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A Financial Plan Prioritizing Children

December 09, 2020

I’ve had several conversations with physician families who wanted to make sure their children’s needs came first in their financial planning considerations. This is the case so much that the desire to create a savings platform for the kids was a priority over their own savings arrangements. For the parent wanting to make certain their kids’ needs and financial future is measured, what do you do?

In some of the conversations I’ve had with physician families needing to know they were doing every possible task to secure the future of their kids, we almost always reduced the conversation down to the fundamentals of the planning decisions. The single most important thing a parent can do for their kids, financially speaking, is take care of their own finances. Financially sound parents can provide for their kids in a much more robust manner than those who have been negligent to their own financial planning. Financially sound, in this case, doesn’t necessarily relate to elevated incomes or accumulated savings; rather, it’s being more focused on being prepared and deliberate. When a financial plan is truly prioritizing the children involved in the plan, the participants/parents in the plan look beyond themselves. Prior to establishing custodial accounts, 529 plans, or another kind of account that might irrevocably separate funds for a child’s future use, here are a few financial planning considerations to think about.

1. Purchase a term life insurance policy. I’ve met with families wanting to do great things for their kids by setting aside money for their kids to go to college and use when they get older. It seems one thing is often overlooked, and that’s the fact that the parents might not survive to see their children go to college. If we die sooner than expected, and without enough insurance, we had better have enough money saved up to support our dependents. It’s rarely the case that anyone has all the money they’ll ever need when their children are first born, so a term life insurance policy fills in this gap. A term life insurance policy is similar to renting a life insurance policy for a number of years, and this structure makes it affordable for young and healthy parents. A life insurance policy can provide a lump sum for a family in case of an early death, which can be used to replace income, pay off debts, fund college, or anything the family needs. A life insurance policy is almost like a love letter to the family stating, “I considered my passing already, and I want you to live on.”

2. Complete some general estate planning. This might start out by completing a simple will to formally and legally assign guardianship if the parents die while the children are still minors. It’s tragic when parents pass away early, but it gets worse if there’s not some basic estate planning in place. In some cases the children can even be split up and cared for by foster families while the court system decides who the caretakers will be. This process can be lengthy if there are an abundance of assets in the estate. For physicians, this should be a major influence to get an estate plan completed. If it’s possible that any relatives would fight or dispute rulings to be involved in the “inheritance” of the estate, this could delay the court from releasing the children to proper home for care. If at all possible, it would be excellent to consider a complete estate plan with an estate planning team. In fact, a complete estate plan is often the only and most efficient way to make sure life insurance proceeds, retirement funds, real estate, and savings accounts stay with minor children of the estate. A complete estate plan is not always feasible, especially during medical training, so I typically recommend a basic will until training is complete to “triage” the estate plan. In my opinion, the sooner an estate plan is completed, the better. Oftentimes, if an estate plan is complete before the estate gets too complicated, it can be cheaper to implement. The estate plan, if completed and communicated properly, can lift significant burdens from the children. Like life insurance, a solid estate plan is another love letter to your family. This letter says, “Relax, I took care of everything already.”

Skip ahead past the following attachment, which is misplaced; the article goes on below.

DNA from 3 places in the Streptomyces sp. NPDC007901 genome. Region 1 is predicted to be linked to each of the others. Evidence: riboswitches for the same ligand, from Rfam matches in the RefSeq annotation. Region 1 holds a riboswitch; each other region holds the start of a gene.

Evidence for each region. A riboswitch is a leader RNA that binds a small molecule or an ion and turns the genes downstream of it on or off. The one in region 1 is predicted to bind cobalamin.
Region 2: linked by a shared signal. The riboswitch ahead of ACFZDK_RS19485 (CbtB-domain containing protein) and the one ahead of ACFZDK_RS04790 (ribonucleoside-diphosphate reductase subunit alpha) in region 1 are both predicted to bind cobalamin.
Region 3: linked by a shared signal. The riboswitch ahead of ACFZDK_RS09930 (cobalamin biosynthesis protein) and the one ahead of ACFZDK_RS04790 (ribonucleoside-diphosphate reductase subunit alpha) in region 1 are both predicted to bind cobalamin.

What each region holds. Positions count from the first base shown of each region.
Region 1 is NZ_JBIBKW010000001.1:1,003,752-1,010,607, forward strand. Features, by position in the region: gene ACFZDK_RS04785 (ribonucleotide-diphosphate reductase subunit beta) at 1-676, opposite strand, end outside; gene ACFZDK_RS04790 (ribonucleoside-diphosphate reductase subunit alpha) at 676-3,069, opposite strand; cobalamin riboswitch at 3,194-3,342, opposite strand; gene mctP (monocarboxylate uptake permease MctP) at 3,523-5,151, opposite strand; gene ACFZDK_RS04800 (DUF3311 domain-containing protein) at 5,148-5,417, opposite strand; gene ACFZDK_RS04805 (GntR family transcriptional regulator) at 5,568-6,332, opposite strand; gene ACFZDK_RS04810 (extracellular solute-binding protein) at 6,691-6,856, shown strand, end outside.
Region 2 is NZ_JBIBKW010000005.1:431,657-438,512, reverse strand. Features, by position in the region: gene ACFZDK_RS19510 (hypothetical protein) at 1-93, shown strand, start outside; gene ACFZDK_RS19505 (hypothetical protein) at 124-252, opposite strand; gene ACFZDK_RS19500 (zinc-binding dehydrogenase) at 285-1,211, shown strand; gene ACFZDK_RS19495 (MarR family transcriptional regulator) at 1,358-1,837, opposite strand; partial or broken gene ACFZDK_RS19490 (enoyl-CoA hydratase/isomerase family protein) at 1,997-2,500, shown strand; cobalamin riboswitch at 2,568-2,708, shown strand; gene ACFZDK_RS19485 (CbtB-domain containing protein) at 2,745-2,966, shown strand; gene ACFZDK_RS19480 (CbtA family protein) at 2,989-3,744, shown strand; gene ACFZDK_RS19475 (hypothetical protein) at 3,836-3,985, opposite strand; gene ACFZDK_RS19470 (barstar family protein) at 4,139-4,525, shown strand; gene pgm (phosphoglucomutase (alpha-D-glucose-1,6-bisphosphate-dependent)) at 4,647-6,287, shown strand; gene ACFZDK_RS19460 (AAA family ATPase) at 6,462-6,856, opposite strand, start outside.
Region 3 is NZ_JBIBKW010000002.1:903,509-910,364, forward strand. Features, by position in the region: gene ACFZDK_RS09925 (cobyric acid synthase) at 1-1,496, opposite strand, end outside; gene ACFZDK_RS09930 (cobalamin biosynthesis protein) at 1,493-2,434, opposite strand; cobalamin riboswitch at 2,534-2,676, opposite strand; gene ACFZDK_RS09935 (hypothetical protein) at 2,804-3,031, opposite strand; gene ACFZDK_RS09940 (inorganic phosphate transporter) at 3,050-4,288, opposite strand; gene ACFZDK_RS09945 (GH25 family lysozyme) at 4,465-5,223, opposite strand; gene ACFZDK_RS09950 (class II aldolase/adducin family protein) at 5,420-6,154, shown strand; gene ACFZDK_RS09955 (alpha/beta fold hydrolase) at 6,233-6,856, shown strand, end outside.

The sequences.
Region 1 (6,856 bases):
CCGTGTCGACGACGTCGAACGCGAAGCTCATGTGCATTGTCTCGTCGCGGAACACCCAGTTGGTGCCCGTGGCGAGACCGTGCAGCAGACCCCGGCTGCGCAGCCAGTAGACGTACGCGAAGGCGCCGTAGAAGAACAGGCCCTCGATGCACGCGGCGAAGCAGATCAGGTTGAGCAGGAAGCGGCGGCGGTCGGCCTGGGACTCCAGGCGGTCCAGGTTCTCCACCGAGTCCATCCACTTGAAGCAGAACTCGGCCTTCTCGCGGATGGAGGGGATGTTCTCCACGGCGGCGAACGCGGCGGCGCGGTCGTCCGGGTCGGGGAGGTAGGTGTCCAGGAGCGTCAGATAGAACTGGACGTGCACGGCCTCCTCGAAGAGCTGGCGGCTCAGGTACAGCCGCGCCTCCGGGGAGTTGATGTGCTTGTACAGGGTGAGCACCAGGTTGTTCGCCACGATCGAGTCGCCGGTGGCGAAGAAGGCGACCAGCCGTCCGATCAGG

3. Make sure the parents save for their own future first. Like I said earlier, kids are the primary beneficiary of financially sound parents. Parents who have their own finances on track are much less likely to rely on their kids in the future. I have talked with many physicians who were actively planning to take care of their parents. I understand that we all want to take care of our family, and that’s a great thing; however, it can be burdensome to have to consider planning for the future of several family members. Looking out for your kids also entails looking out for yourself. As an added bonus, if parents are financially sound, they make great teachers for their children on how to produce the same results.

As parents who want to plan for their children’s future, it’s important to make sure some of the fundamental financial planning objectives are complete for the parents, as these objectives also carry equal or greater benefits for the children themselves. While custodial accounts, and accounts that benefit only minors can positively affect the future for the children, I often suggest focusing the planning efforts on the parents’ benefit as being beneficial to the children. Once sufficient fundamental planning operations are fulfilled, some of the ancillary accounts can be a great option to further the future and opportunities of the children.